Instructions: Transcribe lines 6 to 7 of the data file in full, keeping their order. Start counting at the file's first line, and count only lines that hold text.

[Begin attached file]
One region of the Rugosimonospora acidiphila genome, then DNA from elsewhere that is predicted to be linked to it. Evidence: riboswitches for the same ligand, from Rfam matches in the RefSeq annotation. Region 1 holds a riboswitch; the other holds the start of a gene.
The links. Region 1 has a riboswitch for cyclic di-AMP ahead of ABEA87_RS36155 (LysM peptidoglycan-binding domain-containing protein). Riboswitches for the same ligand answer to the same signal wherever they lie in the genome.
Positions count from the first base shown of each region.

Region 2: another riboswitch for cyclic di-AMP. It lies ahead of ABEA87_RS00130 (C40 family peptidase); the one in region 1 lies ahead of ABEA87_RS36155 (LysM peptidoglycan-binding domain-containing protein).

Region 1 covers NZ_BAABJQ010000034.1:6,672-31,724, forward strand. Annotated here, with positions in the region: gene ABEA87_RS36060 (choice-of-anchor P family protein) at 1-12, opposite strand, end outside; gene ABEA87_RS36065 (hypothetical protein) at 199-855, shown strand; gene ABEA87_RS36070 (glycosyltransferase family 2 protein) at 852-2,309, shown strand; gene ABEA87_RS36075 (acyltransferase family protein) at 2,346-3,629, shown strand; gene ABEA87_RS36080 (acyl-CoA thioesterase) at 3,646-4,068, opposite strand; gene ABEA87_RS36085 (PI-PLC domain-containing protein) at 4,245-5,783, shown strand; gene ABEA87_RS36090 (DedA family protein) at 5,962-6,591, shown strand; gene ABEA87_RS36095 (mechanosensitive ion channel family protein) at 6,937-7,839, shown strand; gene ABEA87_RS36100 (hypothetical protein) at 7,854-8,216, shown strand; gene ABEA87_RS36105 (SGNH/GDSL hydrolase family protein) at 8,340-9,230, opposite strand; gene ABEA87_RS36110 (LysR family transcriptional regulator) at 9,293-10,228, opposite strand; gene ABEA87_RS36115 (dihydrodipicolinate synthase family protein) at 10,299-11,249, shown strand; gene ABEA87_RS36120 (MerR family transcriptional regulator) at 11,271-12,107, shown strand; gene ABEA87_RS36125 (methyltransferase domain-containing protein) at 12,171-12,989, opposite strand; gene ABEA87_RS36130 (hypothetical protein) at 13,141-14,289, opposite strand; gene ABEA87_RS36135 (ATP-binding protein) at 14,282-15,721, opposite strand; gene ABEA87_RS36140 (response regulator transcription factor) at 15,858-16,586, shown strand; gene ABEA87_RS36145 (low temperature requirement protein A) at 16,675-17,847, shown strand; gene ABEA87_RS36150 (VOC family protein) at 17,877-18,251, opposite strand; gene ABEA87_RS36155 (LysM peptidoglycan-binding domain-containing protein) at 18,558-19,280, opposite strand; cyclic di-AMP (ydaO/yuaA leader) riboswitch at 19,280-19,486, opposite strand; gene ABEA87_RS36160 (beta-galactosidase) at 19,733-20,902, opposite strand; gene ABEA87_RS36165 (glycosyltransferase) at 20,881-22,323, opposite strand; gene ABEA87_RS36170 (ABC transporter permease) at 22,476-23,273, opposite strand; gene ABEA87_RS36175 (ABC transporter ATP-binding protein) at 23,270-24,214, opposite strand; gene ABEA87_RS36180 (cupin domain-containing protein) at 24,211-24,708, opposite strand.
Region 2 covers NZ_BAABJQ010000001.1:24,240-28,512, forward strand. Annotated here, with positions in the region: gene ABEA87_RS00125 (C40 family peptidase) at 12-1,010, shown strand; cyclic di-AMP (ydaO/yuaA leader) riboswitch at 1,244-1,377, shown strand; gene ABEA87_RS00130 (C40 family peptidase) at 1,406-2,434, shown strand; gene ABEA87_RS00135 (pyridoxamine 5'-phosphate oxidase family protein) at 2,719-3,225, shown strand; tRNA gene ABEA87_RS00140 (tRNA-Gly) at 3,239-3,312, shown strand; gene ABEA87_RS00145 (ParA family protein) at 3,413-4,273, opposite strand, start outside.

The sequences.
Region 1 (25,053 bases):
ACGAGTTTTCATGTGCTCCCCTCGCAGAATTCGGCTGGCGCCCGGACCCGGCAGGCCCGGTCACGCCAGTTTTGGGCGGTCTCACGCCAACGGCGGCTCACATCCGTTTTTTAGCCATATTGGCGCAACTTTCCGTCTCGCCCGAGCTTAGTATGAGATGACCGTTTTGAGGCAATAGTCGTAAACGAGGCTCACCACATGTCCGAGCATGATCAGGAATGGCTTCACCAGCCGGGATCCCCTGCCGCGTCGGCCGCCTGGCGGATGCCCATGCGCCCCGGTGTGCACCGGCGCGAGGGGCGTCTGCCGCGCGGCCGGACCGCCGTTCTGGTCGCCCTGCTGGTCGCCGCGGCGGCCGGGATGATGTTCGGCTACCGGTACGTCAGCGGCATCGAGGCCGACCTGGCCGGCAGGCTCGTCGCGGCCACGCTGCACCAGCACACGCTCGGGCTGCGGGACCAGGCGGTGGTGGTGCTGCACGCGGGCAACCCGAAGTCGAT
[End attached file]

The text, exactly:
Region 2 covers NZ_BAABJQ010000001.1:24,240-28,512, forward strand. Annotated here, with positions in the region: gene ABEA87_RS00125 (C40 family peptidase) at 12-1,010, shown strand; cyclic di-AMP (ydaO/yuaA leader) riboswitch at 1,244-1,377, shown strand; gene ABEA87_RS00130 (C40 family peptidase) at 1,406-2,434, shown strand; gene ABEA87_RS00135 (pyridoxamine 5'-phosphate oxidase family protein) at 2,719-3,225, shown strand; tRNA gene ABEA87_RS00140 (tRNA-Gly) at 3,239-3,312, shown strand; gene ABEA87_RS00145 (ParA family protein) at 3,413-4,273, opposite strand, start outside.

The sequences.